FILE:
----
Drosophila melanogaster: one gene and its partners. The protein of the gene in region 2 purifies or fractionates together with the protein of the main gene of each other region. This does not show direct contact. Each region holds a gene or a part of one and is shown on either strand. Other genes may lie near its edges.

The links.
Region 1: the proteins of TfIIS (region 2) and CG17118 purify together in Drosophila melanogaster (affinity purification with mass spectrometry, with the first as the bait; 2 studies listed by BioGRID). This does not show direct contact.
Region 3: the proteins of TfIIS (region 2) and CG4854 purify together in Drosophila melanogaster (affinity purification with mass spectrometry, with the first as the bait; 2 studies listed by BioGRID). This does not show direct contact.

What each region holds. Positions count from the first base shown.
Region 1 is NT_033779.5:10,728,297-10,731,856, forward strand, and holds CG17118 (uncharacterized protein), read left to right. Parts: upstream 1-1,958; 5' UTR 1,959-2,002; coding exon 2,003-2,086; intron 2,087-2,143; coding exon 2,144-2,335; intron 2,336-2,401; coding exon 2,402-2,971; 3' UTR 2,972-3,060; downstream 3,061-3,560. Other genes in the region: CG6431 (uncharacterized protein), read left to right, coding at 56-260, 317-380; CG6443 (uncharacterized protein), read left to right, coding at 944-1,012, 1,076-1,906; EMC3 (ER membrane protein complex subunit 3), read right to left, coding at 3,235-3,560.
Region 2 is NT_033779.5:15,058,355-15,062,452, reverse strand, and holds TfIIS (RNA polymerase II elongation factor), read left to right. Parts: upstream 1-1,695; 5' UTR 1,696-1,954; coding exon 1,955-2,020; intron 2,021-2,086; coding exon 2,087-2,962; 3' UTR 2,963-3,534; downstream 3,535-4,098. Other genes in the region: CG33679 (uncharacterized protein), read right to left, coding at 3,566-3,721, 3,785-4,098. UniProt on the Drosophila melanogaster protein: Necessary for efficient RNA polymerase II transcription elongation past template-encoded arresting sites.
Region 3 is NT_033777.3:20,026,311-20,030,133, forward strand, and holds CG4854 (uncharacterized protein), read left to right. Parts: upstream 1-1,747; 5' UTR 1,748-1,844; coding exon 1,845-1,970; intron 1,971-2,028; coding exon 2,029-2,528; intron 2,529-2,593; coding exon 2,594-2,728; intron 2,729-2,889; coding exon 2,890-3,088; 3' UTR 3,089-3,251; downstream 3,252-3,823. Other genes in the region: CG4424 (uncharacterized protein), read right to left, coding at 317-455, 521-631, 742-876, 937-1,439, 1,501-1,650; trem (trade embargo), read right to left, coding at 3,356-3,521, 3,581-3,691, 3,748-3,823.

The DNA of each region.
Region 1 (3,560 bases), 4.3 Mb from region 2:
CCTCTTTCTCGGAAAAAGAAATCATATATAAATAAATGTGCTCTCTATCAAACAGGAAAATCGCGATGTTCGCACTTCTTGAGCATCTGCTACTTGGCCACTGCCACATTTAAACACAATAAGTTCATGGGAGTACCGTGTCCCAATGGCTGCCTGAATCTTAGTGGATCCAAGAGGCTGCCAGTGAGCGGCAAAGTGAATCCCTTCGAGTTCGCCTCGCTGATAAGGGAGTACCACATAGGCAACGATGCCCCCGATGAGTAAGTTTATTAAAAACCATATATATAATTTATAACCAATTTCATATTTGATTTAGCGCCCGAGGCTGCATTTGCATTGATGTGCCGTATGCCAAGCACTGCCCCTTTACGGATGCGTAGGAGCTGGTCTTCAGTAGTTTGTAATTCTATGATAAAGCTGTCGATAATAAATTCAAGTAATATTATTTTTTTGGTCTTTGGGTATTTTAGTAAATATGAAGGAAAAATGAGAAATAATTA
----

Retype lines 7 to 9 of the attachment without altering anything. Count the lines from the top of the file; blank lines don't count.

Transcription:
Region 2 is NT_033779.5:15,058,355-15,062,452, reverse strand, and holds TfIIS (RNA polymerase II elongation factor), read left to right. Parts: upstream 1-1,695; 5' UTR 1,696-1,954; coding exon 1,955-2,020; intron 2,021-2,086; coding exon 2,087-2,962; 3' UTR 2,963-3,534; downstream 3,535-4,098. Other genes in the region: CG33679 (uncharacterized protein), read right to left, coding at 3,566-3,721, 3,785-4,098. UniProt on the Drosophila melanogaster protein: Necessary for efficient RNA polymerase II transcription elongation past template-encoded arresting sites.
Region 3 is NT_033777.3:20,026,311-20,030,133, forward strand, and holds CG4854 (uncharacterized protein), read left to right. Parts: upstream 1-1,747; 5' UTR 1,748-1,844; coding exon 1,845-1,970; intron 1,971-2,028; coding exon 2,029-2,528; intron 2,529-2,593; coding exon 2,594-2,728; intron 2,729-2,889; coding exon 2,890-3,088; 3' UTR 3,089-3,251; downstream 3,252-3,823. Other genes in the region: CG4424 (uncharacterized protein), read right to left, coding at 317-455, 521-631, 742-876, 937-1,439, 1,501-1,650; trem (trade embargo), read right to left, coding at 3,356-3,521, 3,581-3,691, 3,748-3,823.

The DNA of each region.